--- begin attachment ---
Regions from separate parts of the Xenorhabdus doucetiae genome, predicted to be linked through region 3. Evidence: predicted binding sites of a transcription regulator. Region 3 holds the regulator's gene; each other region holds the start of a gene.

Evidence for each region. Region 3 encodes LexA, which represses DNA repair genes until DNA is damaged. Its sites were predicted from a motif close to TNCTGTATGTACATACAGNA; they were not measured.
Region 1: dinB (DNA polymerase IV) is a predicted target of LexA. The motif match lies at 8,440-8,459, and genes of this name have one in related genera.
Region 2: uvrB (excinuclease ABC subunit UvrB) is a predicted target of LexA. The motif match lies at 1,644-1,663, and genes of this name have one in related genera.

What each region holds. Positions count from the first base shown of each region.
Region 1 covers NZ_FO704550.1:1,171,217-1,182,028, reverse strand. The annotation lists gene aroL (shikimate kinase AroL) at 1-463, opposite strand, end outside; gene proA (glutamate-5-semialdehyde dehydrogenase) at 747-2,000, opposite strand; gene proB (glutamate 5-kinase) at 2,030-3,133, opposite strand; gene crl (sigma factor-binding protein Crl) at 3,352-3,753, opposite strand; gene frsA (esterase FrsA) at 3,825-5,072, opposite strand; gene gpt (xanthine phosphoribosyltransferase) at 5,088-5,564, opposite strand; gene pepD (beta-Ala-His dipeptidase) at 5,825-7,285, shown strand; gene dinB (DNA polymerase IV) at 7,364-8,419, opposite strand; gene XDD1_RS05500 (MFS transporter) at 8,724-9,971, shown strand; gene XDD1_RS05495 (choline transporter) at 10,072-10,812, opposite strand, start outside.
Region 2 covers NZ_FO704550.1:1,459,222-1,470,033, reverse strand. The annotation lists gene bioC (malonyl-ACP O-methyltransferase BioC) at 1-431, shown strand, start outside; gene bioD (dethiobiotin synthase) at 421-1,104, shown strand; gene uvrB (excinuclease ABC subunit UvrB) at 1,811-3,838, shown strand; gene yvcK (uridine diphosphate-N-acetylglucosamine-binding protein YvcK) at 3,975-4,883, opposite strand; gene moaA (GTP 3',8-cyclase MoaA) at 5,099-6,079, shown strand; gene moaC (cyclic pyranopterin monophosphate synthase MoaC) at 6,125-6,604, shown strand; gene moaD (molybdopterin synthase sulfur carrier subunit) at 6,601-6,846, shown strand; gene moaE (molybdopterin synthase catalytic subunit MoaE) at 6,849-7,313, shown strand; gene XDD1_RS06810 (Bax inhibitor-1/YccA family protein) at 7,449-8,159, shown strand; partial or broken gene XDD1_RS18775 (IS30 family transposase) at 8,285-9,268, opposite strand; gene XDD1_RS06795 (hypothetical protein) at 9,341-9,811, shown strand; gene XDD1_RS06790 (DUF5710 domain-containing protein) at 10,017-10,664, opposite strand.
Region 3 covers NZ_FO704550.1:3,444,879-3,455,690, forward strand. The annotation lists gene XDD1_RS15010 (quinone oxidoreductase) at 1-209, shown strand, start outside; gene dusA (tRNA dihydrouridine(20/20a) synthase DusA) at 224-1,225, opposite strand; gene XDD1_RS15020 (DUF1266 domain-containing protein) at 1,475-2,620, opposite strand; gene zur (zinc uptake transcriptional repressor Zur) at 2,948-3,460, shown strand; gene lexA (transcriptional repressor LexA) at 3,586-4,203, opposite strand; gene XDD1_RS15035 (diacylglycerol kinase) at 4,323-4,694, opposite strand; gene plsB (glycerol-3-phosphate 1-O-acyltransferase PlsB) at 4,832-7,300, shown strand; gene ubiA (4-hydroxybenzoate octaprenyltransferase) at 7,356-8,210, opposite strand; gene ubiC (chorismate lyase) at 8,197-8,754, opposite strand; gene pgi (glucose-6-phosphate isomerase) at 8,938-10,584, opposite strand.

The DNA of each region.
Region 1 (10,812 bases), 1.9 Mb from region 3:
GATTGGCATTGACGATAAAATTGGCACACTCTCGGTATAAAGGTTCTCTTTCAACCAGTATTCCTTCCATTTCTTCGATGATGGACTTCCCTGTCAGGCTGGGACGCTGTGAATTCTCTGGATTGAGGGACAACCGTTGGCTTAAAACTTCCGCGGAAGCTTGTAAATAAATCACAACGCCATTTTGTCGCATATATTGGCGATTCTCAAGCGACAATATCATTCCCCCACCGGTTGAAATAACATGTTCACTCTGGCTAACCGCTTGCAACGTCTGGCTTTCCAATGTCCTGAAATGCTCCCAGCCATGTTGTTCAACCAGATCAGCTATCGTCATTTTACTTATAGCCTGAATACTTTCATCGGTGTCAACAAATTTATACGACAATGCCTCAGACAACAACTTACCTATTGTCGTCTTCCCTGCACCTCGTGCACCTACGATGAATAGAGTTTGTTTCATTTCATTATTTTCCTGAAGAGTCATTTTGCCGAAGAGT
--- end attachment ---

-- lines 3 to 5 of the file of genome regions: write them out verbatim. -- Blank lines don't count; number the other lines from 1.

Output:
Region 1: dinB (DNA polymerase IV) is a predicted target of LexA. The motif match lies at 8,440-8,459, and genes of this name have one in related genera.
Region 2: uvrB (excinuclease ABC subunit UvrB) is a predicted target of LexA. The motif match lies at 1,644-1,663, and genes of this name have one in related genera.

What each region holds. Positions count from the first base shown of each region.